I’ve run plenty of B2B branding workshops over the years. Big Ideas come out of them, whether they’re team-building or educational exercises for corporate marketing departments or brand creation/makeover projects of all sizes – but it’s all about picking the winners.
One thing that never ceases to amaze me, however, is just how many ideas workshop participants can come up with – if, that is, they are promised a no-pressure context and they have the skilled direction of an external facilitator who can help with exercises and tools to encourage ideation.
Given free rein in this way, workshop participants get highly enthusiastic about the way their company’s key stories could be told. That’s great energy, for sure. But throwing more and more ideas on the table can quickly develop into a problem. Which of the ideas will work? Which might not? Which can most easily be expressed in words and visuals? And will they work in an international arena?
I guess if there’s one skill that’s particularly useful when sifting through all those ideas, it’s the ability to almost instantly pick the winners, saving time and possibly money in doing so. And, frankly, that’s not something the in-house marketing team is used to doing – not for something as important as a corporate brand, at least.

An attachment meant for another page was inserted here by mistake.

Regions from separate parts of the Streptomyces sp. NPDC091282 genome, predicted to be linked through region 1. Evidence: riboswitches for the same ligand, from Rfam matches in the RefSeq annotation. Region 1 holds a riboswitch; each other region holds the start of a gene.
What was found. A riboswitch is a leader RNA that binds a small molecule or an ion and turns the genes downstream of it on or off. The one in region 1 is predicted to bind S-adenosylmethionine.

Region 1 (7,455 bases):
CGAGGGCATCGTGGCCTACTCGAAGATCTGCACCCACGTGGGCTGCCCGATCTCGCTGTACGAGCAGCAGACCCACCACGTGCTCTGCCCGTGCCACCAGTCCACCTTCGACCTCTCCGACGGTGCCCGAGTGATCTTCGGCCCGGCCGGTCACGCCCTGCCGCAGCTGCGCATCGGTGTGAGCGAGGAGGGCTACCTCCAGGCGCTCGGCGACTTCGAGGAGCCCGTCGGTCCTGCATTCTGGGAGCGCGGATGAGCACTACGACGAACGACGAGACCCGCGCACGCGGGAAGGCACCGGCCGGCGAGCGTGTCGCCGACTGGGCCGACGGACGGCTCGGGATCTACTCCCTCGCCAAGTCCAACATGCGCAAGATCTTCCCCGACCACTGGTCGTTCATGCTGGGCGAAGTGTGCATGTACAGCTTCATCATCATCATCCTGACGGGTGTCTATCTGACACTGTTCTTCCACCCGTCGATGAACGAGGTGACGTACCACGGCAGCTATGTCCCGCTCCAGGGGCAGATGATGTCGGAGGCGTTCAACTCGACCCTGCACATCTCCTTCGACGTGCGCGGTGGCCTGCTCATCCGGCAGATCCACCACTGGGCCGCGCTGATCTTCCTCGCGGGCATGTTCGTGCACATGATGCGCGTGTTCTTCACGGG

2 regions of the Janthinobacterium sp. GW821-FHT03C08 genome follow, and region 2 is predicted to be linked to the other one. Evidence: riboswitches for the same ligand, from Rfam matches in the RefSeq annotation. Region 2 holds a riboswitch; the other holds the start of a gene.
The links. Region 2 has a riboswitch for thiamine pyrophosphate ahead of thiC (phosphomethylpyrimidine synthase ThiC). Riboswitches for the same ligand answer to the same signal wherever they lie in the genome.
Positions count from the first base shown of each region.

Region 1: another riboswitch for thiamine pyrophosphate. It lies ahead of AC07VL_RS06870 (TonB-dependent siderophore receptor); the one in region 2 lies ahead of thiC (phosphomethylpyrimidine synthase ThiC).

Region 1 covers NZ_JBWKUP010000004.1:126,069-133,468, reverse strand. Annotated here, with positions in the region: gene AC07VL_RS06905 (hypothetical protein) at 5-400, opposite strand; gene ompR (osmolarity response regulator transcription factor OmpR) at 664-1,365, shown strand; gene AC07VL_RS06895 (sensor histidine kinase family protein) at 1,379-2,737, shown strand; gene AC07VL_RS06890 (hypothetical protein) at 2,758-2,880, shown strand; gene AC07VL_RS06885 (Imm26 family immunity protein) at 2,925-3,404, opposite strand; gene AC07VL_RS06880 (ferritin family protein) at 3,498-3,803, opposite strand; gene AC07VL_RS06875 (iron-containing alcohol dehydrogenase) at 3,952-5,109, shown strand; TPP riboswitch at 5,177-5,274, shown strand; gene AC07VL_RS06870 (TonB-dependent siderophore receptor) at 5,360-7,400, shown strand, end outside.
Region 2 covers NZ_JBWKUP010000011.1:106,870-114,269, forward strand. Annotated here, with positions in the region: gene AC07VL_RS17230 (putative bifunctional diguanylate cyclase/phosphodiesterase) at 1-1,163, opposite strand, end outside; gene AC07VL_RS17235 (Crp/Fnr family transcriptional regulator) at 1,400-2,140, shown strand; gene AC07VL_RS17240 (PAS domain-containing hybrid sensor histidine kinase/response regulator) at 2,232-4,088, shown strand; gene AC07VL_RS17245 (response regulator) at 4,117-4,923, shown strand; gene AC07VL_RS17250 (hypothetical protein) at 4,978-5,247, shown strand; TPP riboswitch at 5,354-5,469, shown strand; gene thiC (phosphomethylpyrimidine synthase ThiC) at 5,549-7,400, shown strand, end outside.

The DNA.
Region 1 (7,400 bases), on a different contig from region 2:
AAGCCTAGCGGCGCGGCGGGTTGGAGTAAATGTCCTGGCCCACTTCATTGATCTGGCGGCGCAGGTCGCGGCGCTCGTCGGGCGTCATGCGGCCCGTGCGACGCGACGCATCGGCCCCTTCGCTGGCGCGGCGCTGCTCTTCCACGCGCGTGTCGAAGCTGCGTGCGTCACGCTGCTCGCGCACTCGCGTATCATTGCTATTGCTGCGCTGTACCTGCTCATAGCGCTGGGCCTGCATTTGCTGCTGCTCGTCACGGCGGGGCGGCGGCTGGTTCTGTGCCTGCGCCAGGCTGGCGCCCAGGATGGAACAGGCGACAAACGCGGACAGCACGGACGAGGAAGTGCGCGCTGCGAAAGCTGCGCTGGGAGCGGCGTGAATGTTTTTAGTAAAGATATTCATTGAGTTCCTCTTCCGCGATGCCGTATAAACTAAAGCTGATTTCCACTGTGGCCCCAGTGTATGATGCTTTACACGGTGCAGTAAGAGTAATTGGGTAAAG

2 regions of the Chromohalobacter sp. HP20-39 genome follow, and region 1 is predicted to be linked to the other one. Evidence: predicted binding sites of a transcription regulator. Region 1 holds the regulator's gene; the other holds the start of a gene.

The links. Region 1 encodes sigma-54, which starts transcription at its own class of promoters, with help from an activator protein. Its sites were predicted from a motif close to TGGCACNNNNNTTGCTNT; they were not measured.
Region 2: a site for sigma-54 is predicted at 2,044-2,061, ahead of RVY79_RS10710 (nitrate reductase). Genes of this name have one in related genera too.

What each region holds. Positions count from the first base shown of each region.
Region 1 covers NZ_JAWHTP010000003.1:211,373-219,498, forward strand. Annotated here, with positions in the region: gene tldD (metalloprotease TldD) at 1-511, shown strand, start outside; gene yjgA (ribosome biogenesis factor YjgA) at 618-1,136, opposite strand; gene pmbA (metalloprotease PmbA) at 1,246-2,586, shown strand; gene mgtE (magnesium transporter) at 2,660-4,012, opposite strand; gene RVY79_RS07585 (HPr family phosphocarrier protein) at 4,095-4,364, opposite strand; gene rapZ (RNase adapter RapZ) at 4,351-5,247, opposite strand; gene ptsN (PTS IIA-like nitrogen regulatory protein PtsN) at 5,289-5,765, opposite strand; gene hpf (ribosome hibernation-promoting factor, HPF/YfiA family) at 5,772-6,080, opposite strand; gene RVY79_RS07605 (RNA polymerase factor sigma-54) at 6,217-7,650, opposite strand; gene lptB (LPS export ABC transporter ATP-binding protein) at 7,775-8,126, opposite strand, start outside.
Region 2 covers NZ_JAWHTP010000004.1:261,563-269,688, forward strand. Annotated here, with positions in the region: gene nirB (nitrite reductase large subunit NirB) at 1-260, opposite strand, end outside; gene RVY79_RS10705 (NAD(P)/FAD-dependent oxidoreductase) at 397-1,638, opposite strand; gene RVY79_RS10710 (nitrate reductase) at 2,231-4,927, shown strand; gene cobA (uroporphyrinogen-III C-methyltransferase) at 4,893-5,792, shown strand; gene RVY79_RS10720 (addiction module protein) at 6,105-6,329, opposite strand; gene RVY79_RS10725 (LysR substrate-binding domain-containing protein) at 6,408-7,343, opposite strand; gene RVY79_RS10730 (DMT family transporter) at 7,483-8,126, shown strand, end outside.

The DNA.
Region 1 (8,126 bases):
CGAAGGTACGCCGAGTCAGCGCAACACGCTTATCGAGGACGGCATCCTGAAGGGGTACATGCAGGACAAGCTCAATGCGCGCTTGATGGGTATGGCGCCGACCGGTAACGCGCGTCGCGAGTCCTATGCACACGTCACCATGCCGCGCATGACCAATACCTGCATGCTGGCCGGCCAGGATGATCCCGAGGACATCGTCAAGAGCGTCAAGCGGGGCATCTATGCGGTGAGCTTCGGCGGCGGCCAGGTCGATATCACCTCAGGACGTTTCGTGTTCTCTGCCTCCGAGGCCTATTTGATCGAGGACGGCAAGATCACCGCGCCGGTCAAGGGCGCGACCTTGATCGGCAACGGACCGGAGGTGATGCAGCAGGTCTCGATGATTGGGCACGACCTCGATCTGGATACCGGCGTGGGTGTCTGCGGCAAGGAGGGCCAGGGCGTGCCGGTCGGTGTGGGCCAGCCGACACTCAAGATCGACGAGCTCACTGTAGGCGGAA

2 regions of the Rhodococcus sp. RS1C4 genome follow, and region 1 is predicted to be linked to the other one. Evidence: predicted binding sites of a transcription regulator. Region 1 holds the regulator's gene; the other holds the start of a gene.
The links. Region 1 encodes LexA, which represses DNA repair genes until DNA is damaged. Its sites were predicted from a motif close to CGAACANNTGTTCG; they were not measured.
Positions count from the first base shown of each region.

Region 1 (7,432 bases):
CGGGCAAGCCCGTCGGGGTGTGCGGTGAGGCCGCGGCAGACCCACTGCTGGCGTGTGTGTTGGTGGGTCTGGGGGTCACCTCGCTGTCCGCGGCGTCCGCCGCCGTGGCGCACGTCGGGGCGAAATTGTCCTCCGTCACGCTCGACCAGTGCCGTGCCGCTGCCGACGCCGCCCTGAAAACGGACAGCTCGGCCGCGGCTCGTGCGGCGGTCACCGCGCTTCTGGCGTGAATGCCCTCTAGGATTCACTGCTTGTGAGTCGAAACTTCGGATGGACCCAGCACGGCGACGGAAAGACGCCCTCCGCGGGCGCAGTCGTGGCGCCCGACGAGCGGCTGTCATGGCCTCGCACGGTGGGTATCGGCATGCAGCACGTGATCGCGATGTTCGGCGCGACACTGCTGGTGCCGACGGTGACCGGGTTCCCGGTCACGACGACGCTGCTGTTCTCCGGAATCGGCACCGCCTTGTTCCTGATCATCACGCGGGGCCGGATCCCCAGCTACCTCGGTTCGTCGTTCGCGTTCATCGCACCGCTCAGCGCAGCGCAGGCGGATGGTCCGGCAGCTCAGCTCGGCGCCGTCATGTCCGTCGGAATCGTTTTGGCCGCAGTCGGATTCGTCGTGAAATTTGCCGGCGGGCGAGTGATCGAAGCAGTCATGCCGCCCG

It’s impossible to say, in any systematic way, what it is that characterizes a winning brand idea. Would anyone in a B2B marketing department have approved “We’re No. 2 – we try harder”? How would that be likely to resonate in an engineer-dominated industry sector, for example? But sometimes, just sometimes, something unexpected might turn out to be a little gold mine.
In perhaps the most extreme example I’ve been involved with, a workshop for a large pharmaceutical company came to the conclusion that the most meaningful and powerful story to tell would, in fact, involve completely banishing the key disease the company was set up to address. Removing the disease from the planet would, effectively, leave the company without further purpose. It was a bold move that was ultimately (and surprisingly quickly) approved by the company’s board as a key branding message.
There’s more to come
This post is the first in a three-part series about the benefits of interactive workshops to inspire effective B2B storytelling, create strong creative concepts and develop your skills. Next up is exploring whether a branding workshop is your next team-building event.
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